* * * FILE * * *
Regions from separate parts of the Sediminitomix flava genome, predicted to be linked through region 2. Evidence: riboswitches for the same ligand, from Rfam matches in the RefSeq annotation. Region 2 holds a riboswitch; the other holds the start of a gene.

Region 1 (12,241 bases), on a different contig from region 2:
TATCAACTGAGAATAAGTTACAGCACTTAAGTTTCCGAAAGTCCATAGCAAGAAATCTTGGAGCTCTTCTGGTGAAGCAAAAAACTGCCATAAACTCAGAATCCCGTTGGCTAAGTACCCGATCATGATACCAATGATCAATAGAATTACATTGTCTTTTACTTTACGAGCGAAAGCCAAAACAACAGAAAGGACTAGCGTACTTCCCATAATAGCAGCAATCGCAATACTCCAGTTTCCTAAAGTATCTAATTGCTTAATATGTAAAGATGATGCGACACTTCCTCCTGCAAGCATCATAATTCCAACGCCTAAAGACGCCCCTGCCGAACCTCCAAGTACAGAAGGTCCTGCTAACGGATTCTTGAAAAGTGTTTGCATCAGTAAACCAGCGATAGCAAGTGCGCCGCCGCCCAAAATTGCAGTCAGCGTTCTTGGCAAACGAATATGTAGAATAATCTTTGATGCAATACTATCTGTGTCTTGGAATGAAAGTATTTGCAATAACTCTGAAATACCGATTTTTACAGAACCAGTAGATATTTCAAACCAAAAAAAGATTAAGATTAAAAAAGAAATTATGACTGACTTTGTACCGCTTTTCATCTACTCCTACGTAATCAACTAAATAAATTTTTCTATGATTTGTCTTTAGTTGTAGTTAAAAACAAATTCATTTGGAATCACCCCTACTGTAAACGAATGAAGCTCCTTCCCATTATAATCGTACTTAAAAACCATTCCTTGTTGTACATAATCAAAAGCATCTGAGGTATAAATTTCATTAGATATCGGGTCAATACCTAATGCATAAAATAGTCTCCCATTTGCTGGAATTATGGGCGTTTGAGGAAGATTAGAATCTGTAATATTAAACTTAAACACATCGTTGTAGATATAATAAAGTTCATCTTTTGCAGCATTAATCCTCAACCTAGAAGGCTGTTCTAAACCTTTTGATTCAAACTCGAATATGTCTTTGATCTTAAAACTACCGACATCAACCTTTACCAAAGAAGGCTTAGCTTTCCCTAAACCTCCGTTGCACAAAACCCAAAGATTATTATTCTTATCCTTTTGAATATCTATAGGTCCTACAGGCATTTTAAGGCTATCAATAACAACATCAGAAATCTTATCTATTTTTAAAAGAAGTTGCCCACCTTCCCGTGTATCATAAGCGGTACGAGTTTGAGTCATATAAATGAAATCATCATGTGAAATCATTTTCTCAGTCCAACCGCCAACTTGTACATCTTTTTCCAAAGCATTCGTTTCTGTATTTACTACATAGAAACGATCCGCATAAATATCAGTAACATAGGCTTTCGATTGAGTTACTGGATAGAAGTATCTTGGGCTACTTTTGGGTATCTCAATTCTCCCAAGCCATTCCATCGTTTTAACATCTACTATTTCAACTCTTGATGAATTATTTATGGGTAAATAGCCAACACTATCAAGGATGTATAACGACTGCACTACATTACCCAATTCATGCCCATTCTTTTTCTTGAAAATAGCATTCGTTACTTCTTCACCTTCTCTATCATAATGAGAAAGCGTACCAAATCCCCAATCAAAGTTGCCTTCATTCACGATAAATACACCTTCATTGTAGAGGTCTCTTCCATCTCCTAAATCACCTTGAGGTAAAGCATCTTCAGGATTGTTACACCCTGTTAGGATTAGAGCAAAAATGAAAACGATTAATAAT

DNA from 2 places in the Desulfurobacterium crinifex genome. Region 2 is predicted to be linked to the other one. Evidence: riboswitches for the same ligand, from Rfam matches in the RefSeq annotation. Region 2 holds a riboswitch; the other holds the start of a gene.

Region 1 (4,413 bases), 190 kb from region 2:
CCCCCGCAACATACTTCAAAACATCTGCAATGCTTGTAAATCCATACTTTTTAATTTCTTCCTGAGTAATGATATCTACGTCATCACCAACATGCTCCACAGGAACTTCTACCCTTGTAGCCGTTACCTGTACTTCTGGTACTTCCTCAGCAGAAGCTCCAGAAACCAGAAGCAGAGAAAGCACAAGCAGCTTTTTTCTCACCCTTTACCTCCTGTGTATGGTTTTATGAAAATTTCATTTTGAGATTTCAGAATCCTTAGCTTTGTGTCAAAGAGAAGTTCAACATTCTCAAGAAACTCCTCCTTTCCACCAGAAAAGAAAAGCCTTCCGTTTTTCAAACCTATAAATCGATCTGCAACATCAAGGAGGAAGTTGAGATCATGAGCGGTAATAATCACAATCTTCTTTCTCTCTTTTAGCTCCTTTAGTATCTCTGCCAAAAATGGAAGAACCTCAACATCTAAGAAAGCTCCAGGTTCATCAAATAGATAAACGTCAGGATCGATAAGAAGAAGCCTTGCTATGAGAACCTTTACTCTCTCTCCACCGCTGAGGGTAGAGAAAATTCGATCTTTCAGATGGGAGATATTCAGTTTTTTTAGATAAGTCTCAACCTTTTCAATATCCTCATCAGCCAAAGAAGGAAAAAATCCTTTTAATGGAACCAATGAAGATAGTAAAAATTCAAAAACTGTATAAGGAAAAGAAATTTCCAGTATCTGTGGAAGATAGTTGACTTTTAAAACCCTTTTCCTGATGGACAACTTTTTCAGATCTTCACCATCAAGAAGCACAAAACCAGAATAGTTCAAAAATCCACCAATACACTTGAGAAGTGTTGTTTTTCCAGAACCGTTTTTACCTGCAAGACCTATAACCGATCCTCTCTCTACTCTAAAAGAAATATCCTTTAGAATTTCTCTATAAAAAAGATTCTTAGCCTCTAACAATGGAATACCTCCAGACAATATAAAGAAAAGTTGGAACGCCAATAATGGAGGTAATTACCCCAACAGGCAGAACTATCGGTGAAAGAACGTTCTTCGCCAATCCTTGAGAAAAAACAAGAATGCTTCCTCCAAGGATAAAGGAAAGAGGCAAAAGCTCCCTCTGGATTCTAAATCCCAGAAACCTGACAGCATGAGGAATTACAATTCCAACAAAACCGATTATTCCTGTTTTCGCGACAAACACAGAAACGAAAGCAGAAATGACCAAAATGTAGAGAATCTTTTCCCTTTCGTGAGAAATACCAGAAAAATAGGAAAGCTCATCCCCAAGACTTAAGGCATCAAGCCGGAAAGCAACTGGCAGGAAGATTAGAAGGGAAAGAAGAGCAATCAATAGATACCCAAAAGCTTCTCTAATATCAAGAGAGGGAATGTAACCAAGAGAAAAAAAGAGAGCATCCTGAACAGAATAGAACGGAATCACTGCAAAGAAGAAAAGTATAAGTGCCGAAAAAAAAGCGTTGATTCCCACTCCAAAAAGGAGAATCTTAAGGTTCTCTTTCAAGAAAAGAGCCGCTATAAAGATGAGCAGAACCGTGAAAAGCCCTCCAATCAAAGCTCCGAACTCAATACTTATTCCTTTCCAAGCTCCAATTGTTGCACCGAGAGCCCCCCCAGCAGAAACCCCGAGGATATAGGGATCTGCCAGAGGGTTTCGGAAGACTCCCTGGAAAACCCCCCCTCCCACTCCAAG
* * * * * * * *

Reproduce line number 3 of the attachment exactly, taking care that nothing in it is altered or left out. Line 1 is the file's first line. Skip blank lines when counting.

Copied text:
TATCAACTGAGAATAAGTTACAGCACTTAAGTTTCCGAAAGTCCATAGCAAGAAATCTTGGAGCTCTTCTGGTGAAGCAAAAAACTGCCATAAACTCAGAATCCCGTTGGCTAAGTACCCGATCATGATACCAATGATCAATAGAATTACATTGTCTTTTACTTTACGAGCGAAAGCCAAAACAACAGAAAGGACTAGCGTACTTCCCATAATAGCAGCAATCGCAATACTCCAGTTTCCTAAAGTATCTAATTGCTTAATATGTAAAGATGATGCGACACTTCCTCCTGCAAGCATCATAATTCCAACGCCTAAAGACGCCCCTGCCGAACCTCCAAGTACAGAAGGTCCTGCTAACGGATTCTTGAAAAGTGTTTGCATCAGTAAACCAGCGATAGCAAGTGCGCCGCCGCCCAAAATTGCAGTCAGCGTTCTTGGCAAACGAATATGTAGAATAATCTTTGATGCAATACTATCTGTGTCTTGGAATGAAAGTATTTGCAATAACTCTGAAATACCGATTTTTACAGAACCAGTAGATATTTCAAACCAAAAAAAGATTAAGATTAAAAAAGAAATTATGACTGACTTTGTACCGCTTTTCATCTACTCCTACGTAATCAACTAAATAAATTTTTCTATGATTTGTCTTTAGTTGTAGTTAAAAACAAATTCATTTGGAATCACCCCTACTGTAAACGAATGAAGCTCCTTCCCATTATAATCGTACTTAAAAACCATTCCTTGTTGTACATAATCAAAAGCATCTGAGGTATAAATTTCATTAGATATCGGGTCAATACCTAATGCATAAAATAGTCTCCCATTTGCTGGAATTATGGGCGTTTGAGGAAGATTAGAATCTGTAATATTAAACTTAAACACATCGTTGTAGATATAATAAAGTTCATCTTTTGCAGCATTAATCCTCAACCTAGAAGGCTGTTCTAAACCTTTTGATTCAAACTCGAATATGTCTTTGATCTTAAAACTACCGACATCAACCTTTACCAAAGAAGGCTTAGCTTTCCCTAAACCTCCGTTGCACAAAACCCAAAGATTATTATTCTTATCCTTTTGAATATCTATAGGTCCTACAGGCATTTTAAGGCTATCAATAACAACATCAGAAATCTTATCTATTTTTAAAAGAAGTTGCCCACCTTCCCGTGTATCATAAGCGGTACGAGTTTGAGTCATATAAATGAAATCATCATGTGAAATCATTTTCTCAGTCCAACCGCCAACTTGTACATCTTTTTCCAAAGCATTCGTTTCTGTATTTACTACATAGAAACGATCCGCATAAATATCAGTAACATAGGCTTTCGATTGAGTTACTGGATAGAAGTATCTTGGGCTACTTTTGGGTATCTCAATTCTCCCAAGCCATTCCATCGTTTTAACATCTACTATTTCAACTCTTGATGAATTATTTATGGGTAAATAGCCAACACTATCAAGGATGTATAACGACTGCACTACATTACCCAATTCATGCCCATTCTTTTTCTTGAAAATAGCATTCGTTACTTCTTCACCTTCTCTATCATAATGAGAAAGCGTACCAAATCCCCAATCAAAGTTGCCTTCATTCACGATAAATACACCTTCATTGTAGAGGTCTCTTCCATCTCCTAAATCACCTTGAGGTAAAGCATCTTCAGGATTGTTACACCCTGTTAGGATTAGAGCAAAAATGAAAACGATTAATAAT